Optic Disc Deformation and Orbital Bone Erosion Secondary to a Huge Neglected Orbital Cavernous Hemangioma
Cavernous hemangioma (CH) is the most common benign tumor of the orbit which can expand the bony orbit by gradual growth of a large tumor. In this article, the authors report a 28-year-old man presented with a longstanding unilateral proptosis secondary to a huge orbital CH which also caused optic disc deformation and bone erosions in the adjacent orbital walls. The optic disc deformities resolved after the tumor removal.
The authors report a rare case of intraosseous hemangioma of the mandible in a 14-year-old male. Surgical intervention with embolization is as important as histological and radiological examination to reduce the bleeding complication. Magnetic resonance angiography is paramount of importance in these lesions to detect the supplier arteries.
Conclusion: Low dose propranolol and topical Timolol is been safe and easy to use for surgeons who may not be regular prescribers or unfamiliar with treating children with IHs with beta-blocker therapy. In patient monitoring is unnecessary and parents can be taught easily to recognise side effects. Treating children from the start builds a trusting relationship with the family before the child requesting cosmetic revision of the fibro-fatty remnant.
Conclusion: Oral propranolol at dose of 2 mg/kg/day in 2 divided doses for 24 weeks aided by GSU is shown to be a safe and effective treatment of infantile hemangioma during the proliferative phase.
We report eight cases of intraosseous venous malformation that were inappropriately labelled as haemangioma by clinicians, pathologists, and radiologists. We highlight tailored management, and describe the clinical features, results of investigations to aid accurate designation (histological and immunohistochemical, including GLUT1 staining and cross-sectional imaging), and outcomes.
Intraosseous hemangioma (IH) in the maxillofacial area is a very uncommon neoplasm. Here, the authors show an exceptional case not previously reported in the literature of a 65-year-old man who presented with a pathological mandibular fracture following a facial trauma that was the first sign of an occult cavernous IH. Complete excision of the tumor in the mandibular ramus reduced the risk of severe bleeding and prevented long-term recurrence, whereas immobilization of the fracture obtained an excellent functional result. This clinical report highlights the possibility that a previously unknown primary IH may debut as a pa...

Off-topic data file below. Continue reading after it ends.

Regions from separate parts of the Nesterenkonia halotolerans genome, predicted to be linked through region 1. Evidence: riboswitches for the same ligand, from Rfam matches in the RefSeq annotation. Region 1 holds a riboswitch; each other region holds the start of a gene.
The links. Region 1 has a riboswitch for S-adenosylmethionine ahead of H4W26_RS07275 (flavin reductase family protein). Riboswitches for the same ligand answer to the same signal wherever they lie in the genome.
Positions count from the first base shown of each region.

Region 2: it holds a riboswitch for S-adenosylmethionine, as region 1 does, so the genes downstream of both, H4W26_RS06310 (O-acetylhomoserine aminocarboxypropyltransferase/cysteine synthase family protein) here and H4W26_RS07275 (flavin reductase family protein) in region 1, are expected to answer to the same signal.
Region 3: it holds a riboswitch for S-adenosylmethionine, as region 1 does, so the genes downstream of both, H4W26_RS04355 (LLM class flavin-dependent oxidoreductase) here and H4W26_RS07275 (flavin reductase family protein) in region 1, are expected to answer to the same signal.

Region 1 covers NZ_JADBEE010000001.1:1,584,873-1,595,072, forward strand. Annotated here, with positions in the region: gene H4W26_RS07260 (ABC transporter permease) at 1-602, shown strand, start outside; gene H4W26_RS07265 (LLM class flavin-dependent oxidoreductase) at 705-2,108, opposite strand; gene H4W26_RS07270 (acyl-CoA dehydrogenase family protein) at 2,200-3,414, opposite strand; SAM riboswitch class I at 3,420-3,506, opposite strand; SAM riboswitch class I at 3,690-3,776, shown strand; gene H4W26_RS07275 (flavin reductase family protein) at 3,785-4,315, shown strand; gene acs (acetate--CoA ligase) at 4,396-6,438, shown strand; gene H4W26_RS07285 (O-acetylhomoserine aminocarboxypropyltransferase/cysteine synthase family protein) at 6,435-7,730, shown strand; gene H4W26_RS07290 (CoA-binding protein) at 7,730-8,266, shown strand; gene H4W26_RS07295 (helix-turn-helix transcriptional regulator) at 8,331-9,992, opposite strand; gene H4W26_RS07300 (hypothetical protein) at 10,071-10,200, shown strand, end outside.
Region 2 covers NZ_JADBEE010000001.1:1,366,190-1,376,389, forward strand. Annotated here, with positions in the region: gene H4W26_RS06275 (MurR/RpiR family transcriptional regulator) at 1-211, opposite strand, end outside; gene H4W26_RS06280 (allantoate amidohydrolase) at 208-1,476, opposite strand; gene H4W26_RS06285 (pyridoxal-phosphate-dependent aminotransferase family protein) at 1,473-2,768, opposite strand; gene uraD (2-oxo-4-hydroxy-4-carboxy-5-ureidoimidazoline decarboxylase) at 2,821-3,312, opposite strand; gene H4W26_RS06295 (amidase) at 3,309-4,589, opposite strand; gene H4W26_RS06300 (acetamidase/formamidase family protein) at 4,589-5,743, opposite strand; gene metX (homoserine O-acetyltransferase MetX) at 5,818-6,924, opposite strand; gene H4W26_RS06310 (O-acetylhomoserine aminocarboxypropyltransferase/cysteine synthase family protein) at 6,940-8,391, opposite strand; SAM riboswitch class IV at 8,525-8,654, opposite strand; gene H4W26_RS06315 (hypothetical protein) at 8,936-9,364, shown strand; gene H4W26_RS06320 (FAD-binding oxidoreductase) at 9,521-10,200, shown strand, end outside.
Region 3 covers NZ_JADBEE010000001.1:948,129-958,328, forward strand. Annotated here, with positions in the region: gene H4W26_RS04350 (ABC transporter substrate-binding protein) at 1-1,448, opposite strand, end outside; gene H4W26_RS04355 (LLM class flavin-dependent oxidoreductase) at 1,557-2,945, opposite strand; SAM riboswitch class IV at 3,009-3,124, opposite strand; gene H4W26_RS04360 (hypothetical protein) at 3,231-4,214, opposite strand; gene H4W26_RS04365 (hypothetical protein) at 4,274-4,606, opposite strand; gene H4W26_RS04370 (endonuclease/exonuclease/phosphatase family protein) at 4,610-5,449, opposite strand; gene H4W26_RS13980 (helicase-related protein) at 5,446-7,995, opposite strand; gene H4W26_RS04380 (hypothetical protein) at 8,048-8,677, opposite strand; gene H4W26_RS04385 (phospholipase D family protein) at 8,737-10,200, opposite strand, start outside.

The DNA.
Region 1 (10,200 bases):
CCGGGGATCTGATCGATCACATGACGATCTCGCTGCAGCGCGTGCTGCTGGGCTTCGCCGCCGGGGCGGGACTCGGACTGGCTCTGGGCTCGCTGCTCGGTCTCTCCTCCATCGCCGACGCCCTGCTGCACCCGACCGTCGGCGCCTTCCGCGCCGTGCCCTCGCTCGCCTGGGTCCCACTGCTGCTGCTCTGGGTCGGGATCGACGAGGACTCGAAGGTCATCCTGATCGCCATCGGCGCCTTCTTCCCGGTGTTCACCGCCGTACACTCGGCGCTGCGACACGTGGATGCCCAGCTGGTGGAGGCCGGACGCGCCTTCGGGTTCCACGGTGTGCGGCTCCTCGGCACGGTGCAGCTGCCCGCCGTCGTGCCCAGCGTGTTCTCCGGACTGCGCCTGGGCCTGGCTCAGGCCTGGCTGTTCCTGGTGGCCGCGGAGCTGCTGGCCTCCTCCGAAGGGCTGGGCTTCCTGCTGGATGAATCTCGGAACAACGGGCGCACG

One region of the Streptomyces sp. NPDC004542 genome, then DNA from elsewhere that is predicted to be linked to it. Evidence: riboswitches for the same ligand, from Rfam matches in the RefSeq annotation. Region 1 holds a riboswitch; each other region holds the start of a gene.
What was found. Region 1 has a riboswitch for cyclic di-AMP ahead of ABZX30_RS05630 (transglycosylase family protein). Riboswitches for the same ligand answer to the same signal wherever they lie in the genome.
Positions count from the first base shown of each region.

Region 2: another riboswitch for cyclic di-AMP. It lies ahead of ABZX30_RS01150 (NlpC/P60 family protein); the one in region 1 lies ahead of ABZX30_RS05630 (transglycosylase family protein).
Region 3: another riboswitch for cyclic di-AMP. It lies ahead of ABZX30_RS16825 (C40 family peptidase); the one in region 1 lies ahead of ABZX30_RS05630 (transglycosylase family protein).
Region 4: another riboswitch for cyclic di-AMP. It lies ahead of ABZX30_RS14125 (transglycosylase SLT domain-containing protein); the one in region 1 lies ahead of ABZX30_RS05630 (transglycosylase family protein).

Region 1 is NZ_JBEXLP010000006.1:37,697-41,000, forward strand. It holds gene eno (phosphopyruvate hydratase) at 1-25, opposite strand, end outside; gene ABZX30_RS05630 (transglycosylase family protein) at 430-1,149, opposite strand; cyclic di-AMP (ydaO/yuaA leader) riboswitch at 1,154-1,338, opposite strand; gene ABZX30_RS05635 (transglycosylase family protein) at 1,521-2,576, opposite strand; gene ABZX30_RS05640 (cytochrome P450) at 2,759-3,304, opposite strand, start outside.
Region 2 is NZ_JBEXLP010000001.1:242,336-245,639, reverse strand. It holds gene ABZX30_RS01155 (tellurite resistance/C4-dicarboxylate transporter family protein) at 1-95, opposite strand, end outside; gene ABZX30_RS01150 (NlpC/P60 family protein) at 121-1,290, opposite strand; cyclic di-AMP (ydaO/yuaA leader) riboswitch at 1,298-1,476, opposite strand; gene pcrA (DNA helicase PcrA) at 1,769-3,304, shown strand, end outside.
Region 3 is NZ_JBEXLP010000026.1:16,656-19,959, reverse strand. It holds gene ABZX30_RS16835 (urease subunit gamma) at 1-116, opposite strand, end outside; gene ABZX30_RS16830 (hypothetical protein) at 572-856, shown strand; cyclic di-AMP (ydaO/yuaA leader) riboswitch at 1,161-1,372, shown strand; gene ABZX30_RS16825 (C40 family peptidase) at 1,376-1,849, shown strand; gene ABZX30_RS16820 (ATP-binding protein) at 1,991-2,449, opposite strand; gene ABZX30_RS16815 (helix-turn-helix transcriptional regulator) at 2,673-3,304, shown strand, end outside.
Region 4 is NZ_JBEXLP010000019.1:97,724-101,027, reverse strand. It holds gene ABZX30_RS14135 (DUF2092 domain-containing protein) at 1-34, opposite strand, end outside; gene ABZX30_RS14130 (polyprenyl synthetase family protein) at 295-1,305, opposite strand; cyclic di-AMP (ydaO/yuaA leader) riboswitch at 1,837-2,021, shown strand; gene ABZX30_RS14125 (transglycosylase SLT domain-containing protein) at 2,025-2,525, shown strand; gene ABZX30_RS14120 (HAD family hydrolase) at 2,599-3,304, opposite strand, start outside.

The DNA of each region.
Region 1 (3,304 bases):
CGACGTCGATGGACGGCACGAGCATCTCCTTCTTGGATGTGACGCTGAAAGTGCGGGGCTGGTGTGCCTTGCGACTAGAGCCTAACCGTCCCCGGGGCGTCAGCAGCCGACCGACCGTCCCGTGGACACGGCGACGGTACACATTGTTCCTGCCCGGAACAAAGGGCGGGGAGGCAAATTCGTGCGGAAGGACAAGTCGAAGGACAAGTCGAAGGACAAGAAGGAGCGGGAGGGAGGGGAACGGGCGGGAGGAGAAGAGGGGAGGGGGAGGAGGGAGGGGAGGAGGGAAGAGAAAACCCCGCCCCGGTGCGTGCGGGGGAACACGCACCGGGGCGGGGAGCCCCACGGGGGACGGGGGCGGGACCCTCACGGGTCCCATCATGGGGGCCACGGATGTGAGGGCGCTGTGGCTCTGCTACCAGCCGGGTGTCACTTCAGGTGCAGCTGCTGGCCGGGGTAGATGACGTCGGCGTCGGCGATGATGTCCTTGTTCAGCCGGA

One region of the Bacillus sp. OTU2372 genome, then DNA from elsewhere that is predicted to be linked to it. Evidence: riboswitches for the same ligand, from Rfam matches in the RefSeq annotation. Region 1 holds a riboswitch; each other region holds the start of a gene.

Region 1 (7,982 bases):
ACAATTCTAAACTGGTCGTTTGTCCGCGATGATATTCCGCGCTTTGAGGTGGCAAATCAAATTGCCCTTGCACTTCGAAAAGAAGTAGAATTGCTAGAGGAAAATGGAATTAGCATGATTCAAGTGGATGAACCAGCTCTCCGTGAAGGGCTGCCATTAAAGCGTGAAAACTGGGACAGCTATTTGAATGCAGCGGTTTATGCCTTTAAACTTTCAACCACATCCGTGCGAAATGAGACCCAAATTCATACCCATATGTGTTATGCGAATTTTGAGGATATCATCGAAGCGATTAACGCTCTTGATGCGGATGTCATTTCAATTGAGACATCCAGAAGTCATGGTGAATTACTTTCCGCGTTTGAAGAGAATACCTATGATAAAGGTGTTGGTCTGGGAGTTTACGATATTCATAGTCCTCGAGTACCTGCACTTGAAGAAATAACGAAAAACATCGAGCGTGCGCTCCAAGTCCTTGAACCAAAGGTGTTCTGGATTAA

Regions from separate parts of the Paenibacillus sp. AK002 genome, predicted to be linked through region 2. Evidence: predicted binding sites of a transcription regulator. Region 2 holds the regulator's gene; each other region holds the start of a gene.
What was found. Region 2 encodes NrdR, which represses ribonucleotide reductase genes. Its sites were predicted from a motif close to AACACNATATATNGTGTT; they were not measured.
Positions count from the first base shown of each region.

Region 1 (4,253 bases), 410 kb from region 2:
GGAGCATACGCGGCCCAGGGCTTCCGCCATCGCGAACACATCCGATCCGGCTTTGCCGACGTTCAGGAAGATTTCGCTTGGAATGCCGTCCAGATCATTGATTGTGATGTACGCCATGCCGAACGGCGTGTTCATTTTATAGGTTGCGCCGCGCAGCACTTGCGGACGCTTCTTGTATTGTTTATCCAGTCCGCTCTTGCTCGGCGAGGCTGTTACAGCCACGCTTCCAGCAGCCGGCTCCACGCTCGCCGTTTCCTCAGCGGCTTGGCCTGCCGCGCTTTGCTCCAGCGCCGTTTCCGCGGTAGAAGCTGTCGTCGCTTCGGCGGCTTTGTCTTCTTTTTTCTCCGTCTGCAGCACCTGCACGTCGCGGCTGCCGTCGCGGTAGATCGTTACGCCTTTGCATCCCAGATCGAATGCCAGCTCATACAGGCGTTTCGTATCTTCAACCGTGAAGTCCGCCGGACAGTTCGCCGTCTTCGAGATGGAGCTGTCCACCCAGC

We report a case of a stridulous 2-month old female infant with mediastinal and subglottic hemangioma. The child was treated with propranolol without the need for tracheostomy or any other surgical intervention, and with no reported side effects. Propranolol is an effective, non-invasive treatment for life threatening infantile hemangiomas compressing the airway, should be used as a firstline treatment for subglottic hemangiomas when intervention is required.
ConclusionChronic radiodermatitis and osteoradionecrosis in adults, occurring as late complications, are uncommon, but can be observed even nearly 80 years after radiation. Large defects of the skull require a complete reconstruction to avoid several complications.
Hemangiomas are benign vascular soft tissue tumors, which most frequently occur in the skin or subcutaneous tissue. Intramuscular hemangiomas typically occur in the trunk and extremities and less frequently in the head and neck. Among these, those occurring in the temporalis muscle are extremely rare. The authors report the case of a 43-year-old Japanese male with a mass in his left temporal fossa. Computed tomography images showed no erosion of the zygomatic bone, and magnetic resonance imaging revealed an ovoid well-marginated mass within the temporal muscle. The lesion was surgically excised with an endoscopy procedure ...
In conclusion, surgery with skin flap elevation was concluded to be the best approach based on overall assessment of technical considerations, complications, and the cosmetic outcome. However, the surgeon should not hesitate to perform direct incisional biopsy when malignancy needs to be excluded.
Adult laryngeal hemangiomas are uncommon and often poorly symptomatic. The authors describe a laryngeal hemangioma with acute airway obstruction and radiologic findings suggesting a chondrosarcoma-like neoplasm, while pathologic features were consistent with an ossified hemangioma. The presence of fields of bone metaplasia into a classical cavernous hemangioma is an unusual phenomenon which, to our knowledge, was never previously described in the larynx. Difficulties concerning the differential diagnosis and modality of treatment are also discussed.